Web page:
My wife and I were intrigued enough to go see the film Blinded by the Light on what turned out to be the day before it left the Spectrum Theatre in Albany. It wasn’t there very long.
The premise is that Javed (movie newcomer Viveik Kalra) is a Muslim young man in England. His family, including parents Malik (Kulvinder Ghir) and Noorhad (Meera Ganatra), had emigrated from Pakistan. Javed is finding life at school and home disspiriting. The overt racism he encounters on his way home in the country run by Margaret Thatcher made it worse.
Then, in the lunchroom and out of the blue, a Sikh young man named Roops (Aaron Phagura) lends Malik two cassettes by Bruce Springsteen and promises him that it will change his life. And it does.
The Boss’ words have liberated his creative vision. In doing so, he butts heads with his strict and controlling traditional father. What does this music of this Jewish American – “he’s not Jewish!” – have to do with them? What Bruce wrote related to the working class.
His confidence also helps him attract the attention of his classmate, Eliza (Nell Williams). A scene with Malik, Eliza, and her parents was painfully believable. Malik’s relationship with Eliza made the lyrics wrote for the band of his best friend Matt (Dean-Charles Chapman) more believable. Other pivotal people in Maloik’s life include his sisters, his teacher and a neighbor.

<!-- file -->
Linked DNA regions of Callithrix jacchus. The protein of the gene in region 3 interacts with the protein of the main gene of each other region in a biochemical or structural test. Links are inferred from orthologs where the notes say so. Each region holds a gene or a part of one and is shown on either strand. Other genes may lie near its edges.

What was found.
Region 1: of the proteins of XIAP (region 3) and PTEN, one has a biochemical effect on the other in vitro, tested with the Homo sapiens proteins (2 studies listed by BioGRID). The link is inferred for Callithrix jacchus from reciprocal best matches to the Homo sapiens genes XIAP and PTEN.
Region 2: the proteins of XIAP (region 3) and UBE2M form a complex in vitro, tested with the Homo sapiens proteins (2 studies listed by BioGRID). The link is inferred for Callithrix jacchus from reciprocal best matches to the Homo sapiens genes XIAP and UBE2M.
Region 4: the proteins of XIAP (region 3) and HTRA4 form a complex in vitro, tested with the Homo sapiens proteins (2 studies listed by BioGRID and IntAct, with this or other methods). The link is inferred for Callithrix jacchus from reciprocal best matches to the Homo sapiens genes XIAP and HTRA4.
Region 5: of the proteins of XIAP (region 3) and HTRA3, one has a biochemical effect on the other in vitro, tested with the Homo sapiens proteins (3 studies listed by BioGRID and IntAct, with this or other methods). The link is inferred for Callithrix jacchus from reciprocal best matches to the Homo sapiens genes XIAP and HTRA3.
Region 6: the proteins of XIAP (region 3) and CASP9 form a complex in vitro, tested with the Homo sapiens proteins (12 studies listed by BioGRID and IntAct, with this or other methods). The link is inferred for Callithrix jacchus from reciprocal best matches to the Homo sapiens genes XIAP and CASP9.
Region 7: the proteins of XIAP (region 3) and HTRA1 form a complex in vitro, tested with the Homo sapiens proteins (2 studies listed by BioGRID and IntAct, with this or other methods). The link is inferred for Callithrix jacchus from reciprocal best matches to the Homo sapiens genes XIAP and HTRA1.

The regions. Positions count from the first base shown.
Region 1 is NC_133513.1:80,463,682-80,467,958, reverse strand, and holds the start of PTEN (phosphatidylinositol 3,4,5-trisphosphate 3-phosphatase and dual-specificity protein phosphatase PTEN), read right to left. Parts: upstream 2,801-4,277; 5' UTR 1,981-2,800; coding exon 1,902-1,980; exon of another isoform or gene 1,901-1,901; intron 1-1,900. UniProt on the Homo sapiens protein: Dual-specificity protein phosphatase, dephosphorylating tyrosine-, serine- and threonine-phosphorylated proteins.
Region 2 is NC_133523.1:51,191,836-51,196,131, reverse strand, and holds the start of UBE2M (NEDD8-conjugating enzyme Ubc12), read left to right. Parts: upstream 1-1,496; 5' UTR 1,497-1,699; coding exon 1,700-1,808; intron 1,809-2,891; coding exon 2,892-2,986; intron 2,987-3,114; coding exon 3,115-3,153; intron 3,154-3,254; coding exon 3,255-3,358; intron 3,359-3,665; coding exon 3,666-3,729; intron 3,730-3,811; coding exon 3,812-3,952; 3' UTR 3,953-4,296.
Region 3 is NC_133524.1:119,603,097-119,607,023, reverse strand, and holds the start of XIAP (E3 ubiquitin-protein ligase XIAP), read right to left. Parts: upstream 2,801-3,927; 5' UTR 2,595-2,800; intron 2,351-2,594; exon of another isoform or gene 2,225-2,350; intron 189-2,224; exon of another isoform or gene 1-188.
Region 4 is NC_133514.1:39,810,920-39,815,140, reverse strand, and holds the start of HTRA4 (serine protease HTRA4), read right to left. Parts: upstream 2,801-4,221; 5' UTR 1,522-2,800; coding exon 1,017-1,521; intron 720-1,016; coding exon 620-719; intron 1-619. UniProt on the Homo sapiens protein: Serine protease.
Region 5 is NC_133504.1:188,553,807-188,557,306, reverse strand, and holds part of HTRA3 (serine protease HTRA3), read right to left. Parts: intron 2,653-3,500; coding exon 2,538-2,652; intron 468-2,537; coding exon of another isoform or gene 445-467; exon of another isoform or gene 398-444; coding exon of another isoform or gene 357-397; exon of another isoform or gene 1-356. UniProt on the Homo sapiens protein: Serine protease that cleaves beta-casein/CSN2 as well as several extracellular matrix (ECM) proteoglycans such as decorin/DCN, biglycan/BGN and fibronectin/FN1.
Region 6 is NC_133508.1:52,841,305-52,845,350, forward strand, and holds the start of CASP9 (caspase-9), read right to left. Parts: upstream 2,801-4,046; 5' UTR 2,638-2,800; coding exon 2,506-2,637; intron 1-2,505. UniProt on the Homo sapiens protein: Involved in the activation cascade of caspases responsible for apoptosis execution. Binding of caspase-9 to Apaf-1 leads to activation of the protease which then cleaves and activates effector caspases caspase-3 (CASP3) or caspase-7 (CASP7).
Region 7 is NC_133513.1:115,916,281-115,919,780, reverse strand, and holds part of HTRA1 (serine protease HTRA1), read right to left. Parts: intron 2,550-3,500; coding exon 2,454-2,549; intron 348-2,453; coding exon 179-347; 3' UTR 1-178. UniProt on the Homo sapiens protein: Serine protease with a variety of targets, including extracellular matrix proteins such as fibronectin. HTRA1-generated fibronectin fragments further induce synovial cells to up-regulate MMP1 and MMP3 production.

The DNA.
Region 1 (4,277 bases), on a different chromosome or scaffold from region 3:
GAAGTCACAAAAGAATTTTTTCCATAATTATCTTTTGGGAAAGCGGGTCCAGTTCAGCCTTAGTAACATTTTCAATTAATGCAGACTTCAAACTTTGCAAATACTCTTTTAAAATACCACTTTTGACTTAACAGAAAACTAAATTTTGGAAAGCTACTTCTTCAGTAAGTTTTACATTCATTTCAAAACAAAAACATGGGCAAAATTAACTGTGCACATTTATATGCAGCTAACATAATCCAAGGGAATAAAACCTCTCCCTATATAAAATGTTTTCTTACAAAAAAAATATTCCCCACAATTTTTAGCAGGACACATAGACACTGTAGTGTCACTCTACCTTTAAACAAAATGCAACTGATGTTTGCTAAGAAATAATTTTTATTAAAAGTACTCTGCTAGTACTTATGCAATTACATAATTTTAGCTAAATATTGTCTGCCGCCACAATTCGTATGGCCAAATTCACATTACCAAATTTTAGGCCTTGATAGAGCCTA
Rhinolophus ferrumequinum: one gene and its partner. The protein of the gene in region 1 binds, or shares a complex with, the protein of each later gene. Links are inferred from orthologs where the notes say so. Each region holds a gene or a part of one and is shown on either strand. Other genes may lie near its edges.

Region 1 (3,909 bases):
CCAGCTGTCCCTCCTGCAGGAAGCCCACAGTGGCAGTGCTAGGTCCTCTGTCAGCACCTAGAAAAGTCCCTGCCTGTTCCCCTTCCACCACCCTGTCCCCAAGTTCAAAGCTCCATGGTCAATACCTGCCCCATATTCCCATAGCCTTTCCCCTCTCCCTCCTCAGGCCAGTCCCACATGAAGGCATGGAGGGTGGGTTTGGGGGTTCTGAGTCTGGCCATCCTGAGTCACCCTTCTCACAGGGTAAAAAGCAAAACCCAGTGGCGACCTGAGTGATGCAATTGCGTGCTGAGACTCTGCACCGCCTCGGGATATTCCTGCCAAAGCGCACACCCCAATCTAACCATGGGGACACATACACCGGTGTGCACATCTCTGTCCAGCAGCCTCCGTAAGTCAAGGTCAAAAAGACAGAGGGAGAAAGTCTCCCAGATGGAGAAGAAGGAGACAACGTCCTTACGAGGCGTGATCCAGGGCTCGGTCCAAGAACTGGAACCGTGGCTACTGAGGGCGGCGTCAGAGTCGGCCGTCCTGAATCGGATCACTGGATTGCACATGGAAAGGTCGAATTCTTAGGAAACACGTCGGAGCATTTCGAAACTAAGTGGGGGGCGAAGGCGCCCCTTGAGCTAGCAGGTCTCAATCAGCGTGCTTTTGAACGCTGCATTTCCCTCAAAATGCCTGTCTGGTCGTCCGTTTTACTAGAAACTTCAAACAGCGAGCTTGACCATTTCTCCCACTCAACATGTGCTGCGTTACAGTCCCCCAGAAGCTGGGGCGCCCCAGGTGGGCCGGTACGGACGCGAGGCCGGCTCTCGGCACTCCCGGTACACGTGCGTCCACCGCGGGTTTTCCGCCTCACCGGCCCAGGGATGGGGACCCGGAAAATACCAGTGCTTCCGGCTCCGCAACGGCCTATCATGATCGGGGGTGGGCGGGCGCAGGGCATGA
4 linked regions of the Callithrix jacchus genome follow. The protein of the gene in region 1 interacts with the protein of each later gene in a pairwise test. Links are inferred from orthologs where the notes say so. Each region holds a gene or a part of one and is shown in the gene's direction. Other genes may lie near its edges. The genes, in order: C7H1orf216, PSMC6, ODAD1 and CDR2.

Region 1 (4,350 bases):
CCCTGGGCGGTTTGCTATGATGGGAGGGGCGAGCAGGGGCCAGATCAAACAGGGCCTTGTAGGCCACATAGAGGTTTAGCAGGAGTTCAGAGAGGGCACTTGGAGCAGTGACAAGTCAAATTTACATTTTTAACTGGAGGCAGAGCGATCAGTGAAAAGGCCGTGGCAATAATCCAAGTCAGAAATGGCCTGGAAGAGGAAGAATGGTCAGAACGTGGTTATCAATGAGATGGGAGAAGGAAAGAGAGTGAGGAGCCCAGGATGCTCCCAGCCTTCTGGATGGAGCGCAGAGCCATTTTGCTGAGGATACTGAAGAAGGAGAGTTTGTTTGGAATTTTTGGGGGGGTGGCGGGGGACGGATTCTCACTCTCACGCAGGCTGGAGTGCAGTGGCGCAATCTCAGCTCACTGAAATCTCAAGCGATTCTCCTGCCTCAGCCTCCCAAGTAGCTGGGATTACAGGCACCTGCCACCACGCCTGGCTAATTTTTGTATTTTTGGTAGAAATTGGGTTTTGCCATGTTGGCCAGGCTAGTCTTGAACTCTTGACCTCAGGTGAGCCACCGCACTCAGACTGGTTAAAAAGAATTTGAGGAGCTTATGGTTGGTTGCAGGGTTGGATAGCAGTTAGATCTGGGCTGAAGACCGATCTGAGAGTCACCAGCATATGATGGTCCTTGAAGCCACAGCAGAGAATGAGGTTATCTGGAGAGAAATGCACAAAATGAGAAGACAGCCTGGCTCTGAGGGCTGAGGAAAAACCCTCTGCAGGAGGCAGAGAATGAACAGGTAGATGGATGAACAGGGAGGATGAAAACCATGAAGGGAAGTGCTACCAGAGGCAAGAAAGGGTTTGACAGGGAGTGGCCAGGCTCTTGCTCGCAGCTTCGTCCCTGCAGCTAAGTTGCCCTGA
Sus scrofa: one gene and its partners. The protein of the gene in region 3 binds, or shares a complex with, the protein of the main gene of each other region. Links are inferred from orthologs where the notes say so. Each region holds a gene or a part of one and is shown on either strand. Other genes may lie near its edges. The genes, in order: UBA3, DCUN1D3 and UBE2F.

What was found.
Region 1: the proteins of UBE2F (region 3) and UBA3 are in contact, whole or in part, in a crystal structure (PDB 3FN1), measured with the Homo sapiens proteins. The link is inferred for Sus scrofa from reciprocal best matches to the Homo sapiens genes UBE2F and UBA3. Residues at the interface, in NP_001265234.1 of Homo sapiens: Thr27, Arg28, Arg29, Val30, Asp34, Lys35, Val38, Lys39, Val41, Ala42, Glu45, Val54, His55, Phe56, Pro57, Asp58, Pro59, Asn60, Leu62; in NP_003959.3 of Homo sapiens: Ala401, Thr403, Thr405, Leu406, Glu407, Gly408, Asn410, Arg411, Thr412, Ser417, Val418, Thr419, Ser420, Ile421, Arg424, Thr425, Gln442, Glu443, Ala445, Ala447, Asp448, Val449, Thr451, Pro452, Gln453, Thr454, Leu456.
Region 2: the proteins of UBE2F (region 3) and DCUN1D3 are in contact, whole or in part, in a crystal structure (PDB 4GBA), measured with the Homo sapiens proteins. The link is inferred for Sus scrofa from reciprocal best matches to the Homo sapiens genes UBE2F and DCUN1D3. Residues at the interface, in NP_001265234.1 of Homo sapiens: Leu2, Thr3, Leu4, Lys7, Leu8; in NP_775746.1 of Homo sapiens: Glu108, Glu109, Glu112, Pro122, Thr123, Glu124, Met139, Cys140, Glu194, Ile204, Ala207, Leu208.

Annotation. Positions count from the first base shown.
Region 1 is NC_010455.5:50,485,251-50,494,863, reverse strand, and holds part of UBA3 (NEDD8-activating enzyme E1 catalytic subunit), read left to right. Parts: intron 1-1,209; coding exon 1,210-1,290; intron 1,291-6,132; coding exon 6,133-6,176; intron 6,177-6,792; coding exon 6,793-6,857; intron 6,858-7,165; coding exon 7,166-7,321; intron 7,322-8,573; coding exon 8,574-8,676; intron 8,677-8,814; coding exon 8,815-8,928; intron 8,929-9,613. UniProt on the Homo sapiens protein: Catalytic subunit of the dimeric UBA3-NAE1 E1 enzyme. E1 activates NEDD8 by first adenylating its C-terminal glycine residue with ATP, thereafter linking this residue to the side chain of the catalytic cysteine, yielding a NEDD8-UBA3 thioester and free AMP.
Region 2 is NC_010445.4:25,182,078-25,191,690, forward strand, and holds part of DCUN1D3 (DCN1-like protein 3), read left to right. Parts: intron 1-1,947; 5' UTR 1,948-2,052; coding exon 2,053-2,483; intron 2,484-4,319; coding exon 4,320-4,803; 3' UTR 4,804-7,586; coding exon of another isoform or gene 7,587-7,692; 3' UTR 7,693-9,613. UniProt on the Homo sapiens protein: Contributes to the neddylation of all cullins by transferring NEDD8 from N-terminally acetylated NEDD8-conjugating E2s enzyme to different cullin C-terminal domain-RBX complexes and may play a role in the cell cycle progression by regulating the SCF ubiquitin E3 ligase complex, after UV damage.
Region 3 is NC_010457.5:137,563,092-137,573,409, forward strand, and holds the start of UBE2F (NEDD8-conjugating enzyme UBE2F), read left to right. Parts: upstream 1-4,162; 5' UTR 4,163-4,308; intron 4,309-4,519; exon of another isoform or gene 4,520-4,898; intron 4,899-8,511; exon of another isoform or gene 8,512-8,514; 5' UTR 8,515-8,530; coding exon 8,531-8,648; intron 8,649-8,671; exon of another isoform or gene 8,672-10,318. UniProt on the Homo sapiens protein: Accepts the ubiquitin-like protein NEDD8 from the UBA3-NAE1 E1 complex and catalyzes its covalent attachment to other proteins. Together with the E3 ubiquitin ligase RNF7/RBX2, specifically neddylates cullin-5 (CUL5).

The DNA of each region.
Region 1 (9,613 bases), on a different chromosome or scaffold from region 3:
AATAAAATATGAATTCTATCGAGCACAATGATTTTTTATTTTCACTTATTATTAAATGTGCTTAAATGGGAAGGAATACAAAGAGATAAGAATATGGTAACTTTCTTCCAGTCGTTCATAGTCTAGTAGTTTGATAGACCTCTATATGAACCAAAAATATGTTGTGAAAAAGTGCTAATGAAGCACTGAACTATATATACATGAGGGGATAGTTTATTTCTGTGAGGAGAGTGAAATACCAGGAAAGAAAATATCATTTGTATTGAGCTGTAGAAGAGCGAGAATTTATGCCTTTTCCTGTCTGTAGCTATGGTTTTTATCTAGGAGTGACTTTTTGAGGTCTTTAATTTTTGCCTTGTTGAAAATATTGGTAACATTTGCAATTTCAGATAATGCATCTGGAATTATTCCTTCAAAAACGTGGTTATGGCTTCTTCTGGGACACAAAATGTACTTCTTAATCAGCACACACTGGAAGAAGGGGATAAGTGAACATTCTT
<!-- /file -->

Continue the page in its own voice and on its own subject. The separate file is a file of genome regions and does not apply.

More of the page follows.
Blinded by the Light is based on Sarfraz Manzoor’s memoir Greetings from Bury Park, published in 2007. Manzoor co-wrote the script with director Gurinder Chadha (Bend It Like Beckham) and her husband Paul Mayeda Berges.
Bruce Springsteen has given his thumbs up to the project. He loved Manzoor’s book and showed up at the premiere, even playing at the afterparty.
Richard Roeper of the Chicago Sun-Times wrote: “Even when it feels as if we’ve seen this movie before, we’ve never seen it set to the sounds of the Boss, and we’ve never seen it from the point of view of this particular terrific kid and his family.” I highly recommend Blinded by the Light.